James McKenna, PMA president and chief executive officer, said it was vital for West Coast marine terminals to control costs. “We are in a new competitive environment today, with shippers having more options. Ports in the Eastern U.S. are aggressively expanding, making significant improvements,” he said in March at the Journal of Commerce’s Transpacific Maritime Conference in Long Beach, Calif.
Despite the rhetoric from both sides, that sense of urgency isn’t necessarily being reflected in action. While negotiations got underway in May, they won’t be conducted “in earnest” until June, according to Peter Friedmann, executive director of the Agriculture Transportation Coalition (AgTC). What’s more, he said, the current contract guarantees longshore workers a payment of $70,000 a year when not working due to a strike or lockout. That’s hardly an incentive to avoid a work stoppage.
The issues are complex and sure to be contentious. The Affordable Care Act could be a major sticking point. Under Obamacare, ILWU members face a surcharge on their “Cadillac” health plans amounting to more than $100 million a year.
In addition, automation at waterfront terminals continues to be a concern for the union, which has given way to multiple waves of labor-saving technology since the dawn of containerization in the early 1960s. In previous contracts, the ILWU agreed not to oppose the implementation of automation, but it could attempt to draw the line this time — especially with the coming of new, state-of-the-art terminals at the ports of Los Angeles and Long Beach.
Perhaps the most difficult issue to address is that of jurisdiction. In recent years, the ILWU has faced a growing threat from rival unions seeking representation on or near the waterfront. They include the International Association of Machinists and Aerospace Workers and International Brotherhood of Electrical Workers. The dispute has led to shutdowns of terminals in Portland, Ore., Vancouver, Wash. and Southern California. Last fall, ILWU ended its 25-year affiliation with the AFL-CIO, of which both the IAM and IBEW are members.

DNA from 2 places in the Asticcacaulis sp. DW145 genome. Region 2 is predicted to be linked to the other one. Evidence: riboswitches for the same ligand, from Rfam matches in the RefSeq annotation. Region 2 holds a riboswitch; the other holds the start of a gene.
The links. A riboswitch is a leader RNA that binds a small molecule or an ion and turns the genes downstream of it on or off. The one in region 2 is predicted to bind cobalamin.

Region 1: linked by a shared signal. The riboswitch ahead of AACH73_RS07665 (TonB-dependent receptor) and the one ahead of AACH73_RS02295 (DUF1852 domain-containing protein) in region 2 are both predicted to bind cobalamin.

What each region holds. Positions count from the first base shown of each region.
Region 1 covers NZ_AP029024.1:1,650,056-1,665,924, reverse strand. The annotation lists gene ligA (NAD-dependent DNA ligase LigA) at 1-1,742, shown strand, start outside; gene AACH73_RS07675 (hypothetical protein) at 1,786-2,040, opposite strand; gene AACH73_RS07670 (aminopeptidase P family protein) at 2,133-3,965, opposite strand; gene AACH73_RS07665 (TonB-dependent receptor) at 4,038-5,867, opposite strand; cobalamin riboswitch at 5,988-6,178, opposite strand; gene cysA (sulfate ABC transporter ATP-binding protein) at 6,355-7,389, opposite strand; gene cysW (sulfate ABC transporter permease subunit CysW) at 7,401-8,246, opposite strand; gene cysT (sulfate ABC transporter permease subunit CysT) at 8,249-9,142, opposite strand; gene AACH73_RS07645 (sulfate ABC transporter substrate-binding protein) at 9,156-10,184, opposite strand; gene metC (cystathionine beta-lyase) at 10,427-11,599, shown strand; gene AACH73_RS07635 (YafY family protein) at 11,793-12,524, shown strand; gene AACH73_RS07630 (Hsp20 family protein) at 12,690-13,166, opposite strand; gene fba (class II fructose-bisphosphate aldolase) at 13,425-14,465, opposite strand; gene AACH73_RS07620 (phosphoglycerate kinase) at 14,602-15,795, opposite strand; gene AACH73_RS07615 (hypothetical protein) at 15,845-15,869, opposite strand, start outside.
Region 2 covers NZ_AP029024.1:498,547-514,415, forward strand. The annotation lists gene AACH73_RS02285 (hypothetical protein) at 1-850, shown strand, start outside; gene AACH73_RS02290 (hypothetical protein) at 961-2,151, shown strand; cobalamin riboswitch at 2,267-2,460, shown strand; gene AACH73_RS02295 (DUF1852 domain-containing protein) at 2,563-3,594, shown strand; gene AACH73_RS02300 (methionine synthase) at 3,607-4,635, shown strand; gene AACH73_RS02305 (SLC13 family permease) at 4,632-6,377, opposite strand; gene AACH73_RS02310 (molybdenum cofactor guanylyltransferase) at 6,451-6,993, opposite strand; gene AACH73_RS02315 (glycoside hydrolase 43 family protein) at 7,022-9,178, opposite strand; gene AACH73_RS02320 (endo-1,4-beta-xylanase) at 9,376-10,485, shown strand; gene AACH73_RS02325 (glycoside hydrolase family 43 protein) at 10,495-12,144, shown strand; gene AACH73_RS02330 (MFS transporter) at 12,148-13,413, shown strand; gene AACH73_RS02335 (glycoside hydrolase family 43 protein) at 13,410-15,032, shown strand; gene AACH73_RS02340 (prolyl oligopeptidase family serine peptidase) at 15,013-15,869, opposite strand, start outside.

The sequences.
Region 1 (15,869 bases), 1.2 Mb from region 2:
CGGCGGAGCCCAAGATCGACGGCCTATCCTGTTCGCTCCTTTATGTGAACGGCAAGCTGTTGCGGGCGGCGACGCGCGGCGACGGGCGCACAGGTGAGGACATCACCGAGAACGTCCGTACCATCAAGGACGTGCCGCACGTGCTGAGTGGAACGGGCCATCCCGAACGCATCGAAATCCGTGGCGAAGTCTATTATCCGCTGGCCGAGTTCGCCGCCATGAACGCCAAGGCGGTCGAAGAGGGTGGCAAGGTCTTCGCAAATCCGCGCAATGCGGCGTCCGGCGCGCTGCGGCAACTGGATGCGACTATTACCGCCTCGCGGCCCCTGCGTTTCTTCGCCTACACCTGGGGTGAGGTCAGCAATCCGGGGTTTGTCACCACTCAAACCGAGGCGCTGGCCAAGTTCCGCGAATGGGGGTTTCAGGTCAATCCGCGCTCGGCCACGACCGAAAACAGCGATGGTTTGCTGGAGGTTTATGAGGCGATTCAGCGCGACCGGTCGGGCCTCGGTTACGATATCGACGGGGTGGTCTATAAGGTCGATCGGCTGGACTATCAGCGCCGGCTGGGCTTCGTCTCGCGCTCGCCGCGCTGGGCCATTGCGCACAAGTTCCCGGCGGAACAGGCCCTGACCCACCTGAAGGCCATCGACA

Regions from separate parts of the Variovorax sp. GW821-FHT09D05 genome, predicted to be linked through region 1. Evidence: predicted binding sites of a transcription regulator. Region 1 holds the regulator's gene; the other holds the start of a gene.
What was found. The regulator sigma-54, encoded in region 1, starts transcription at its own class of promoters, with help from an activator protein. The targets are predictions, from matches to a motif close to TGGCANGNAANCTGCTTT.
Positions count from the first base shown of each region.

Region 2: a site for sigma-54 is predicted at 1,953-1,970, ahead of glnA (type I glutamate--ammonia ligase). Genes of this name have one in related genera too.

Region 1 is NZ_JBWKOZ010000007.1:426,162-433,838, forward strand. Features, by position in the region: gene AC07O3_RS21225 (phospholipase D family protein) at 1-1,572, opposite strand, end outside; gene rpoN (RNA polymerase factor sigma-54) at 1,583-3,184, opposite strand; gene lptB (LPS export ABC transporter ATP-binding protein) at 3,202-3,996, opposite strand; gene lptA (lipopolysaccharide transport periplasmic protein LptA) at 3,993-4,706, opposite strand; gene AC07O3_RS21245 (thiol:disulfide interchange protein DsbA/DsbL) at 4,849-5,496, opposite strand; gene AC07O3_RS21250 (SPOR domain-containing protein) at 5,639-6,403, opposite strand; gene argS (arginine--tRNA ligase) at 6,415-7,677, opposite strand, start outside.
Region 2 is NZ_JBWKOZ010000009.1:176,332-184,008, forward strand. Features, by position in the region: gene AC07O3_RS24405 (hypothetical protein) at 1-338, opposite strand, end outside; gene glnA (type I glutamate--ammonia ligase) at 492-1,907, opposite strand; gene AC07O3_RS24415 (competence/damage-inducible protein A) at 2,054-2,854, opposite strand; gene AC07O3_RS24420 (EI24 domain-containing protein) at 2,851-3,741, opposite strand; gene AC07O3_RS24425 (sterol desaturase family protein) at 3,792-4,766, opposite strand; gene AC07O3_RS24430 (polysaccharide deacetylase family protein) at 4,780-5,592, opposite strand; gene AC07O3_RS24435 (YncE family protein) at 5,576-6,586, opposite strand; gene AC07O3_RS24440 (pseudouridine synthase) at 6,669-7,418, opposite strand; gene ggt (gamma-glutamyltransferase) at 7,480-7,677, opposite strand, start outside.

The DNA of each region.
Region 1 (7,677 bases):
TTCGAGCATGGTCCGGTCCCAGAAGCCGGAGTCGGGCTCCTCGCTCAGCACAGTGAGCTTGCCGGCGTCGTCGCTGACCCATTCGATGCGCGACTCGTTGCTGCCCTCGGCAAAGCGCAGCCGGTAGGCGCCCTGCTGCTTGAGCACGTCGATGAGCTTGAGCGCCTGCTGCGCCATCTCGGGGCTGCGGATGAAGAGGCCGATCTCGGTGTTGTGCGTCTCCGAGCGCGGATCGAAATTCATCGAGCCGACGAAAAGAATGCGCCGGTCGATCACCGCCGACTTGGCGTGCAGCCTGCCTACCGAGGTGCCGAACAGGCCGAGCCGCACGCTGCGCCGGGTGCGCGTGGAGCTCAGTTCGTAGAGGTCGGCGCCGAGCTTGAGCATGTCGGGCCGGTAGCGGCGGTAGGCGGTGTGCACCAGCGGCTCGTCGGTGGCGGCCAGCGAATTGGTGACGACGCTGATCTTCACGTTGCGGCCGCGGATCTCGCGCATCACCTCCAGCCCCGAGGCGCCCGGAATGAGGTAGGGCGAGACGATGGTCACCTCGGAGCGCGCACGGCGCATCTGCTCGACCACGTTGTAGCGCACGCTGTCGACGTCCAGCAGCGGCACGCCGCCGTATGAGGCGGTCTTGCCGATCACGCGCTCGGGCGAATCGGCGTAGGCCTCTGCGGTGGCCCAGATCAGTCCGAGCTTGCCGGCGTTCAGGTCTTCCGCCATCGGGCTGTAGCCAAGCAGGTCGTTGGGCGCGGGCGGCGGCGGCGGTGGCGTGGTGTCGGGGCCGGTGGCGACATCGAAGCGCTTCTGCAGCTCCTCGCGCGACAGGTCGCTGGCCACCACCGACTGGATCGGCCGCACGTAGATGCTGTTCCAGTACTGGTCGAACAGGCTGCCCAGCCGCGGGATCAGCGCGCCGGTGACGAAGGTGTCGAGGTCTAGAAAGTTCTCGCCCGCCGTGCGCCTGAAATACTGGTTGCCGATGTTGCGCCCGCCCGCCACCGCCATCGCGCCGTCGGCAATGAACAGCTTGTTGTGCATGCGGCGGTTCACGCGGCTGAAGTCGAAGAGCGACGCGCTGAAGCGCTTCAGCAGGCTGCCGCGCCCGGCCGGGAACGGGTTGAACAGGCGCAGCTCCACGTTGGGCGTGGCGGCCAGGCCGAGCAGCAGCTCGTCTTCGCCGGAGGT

Employers represented by PMA find themselves in the middle of those battles, and are under pressure from ILWU to include language in the West Coast longshore contract that shuts out other unions. Meanwhile, the jurisdictional disputes are having a serious impact on productivity, and nearly led to the departure of Hanjin Shipping Co. from the Port of Portland earlier this year.
“Both sides say they expect cargo to keep moving until an agreement is reached,” PMA and ILWU said in a joint statement when the talks kicked off on May 12. But don’t count on a smooth negotiation, let alone an early conclusion to the talks.
“We expect that a new contract will not be signed before the current contract expires at the end of June, 2014,” Friedmann told AgTC members. “There will likely be an extension, but it is possible the terminals and ILWU will continue work without a contract into July.”